Tag Archives: depression

Stress Free Zone - Signpost directing you to a stress free zone

Stress – 5 steps to help you manage

Stress free zone.  A signpost pointing the way

Stress Free zone – Photo by thornypup on Flickr and used here with Creative Commons license.

Stress seems to be a a 21st century epidemic and its not difficult to see why.  Everything in life moves so quickly we barely pause for breath.  Long hours at work, mortgages and bills to stay on top of, roads full of cars, trains crammed with people.  The potential for stress seems to sit round every corner.

Dissecting the finer details and complexities of stress is the basis of a deeper and more detailed story but there are some simple steps you can take to start taking a bit of control.  Becoming aware of stress levels is now part of my commitment to self care and when I feel them rising there are a few key places I look for some quick easy releases.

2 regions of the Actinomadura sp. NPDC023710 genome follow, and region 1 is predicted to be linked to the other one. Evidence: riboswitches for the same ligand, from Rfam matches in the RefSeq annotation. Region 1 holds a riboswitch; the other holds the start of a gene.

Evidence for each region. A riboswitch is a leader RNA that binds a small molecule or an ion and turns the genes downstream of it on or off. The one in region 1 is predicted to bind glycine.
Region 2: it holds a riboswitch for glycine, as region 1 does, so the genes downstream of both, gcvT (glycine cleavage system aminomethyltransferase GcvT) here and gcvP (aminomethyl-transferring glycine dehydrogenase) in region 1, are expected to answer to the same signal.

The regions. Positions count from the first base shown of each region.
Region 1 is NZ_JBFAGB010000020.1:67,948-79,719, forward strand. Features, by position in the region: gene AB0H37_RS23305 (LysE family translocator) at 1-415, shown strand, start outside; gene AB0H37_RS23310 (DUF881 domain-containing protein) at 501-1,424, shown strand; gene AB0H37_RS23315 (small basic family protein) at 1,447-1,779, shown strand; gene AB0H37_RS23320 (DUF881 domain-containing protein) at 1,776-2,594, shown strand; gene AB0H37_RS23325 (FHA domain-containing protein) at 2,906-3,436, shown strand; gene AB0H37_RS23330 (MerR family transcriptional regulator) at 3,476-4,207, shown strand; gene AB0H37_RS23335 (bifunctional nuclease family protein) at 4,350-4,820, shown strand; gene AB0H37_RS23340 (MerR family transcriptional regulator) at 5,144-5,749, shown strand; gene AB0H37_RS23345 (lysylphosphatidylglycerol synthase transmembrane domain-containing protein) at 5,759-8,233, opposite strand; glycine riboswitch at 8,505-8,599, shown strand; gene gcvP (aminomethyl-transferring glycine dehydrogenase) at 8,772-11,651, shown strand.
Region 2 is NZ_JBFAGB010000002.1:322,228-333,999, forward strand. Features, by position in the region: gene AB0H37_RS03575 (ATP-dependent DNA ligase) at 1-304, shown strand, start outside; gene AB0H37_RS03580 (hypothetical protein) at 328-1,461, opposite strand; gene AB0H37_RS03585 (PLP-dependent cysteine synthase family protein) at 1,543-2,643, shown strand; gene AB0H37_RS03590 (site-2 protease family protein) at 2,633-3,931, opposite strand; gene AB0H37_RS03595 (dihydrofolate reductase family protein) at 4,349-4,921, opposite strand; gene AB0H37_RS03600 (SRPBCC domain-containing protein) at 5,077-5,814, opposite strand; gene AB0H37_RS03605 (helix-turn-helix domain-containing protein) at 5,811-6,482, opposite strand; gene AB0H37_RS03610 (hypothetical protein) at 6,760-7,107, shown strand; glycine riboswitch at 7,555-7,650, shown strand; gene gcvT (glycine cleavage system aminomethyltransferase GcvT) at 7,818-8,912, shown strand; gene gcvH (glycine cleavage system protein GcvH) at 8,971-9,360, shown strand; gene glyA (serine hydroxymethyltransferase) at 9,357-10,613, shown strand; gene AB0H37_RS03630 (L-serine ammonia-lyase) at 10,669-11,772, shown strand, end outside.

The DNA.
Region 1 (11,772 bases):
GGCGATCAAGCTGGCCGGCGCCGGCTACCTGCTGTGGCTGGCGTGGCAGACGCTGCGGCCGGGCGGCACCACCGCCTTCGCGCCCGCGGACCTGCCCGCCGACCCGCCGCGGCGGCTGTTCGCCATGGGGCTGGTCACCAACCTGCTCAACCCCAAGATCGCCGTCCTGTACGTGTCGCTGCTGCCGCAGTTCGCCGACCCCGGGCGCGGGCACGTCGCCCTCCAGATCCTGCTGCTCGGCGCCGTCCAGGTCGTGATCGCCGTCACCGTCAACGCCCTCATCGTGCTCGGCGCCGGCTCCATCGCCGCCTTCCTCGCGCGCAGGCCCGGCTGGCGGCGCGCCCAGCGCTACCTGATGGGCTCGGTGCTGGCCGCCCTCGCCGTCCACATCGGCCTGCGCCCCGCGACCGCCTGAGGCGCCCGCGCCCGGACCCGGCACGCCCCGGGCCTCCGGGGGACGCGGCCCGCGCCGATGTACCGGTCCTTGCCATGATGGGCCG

1. Turn the technology feeds off – Yep I’m talking all of them.  E-Mail, Social Media, News, Twitter.  Did you know that there are now more mobile devices than people in the world ?  There is increasing evidence that we are becoming addicted to technology.  People are absolutely bombarded with information and it sits right there at our fingertips, bonging away every five seconds on a smart phone.  Do you really need to instantaneously know that you mate just checked in at the gym or the Bank of England reduced the base rate by 0.25%?  Will your mates gym session go any better for you “liking” it?  No.  Thats not to say we shouldn’t enjoy our technology.  Just be more disciplined about when you use it.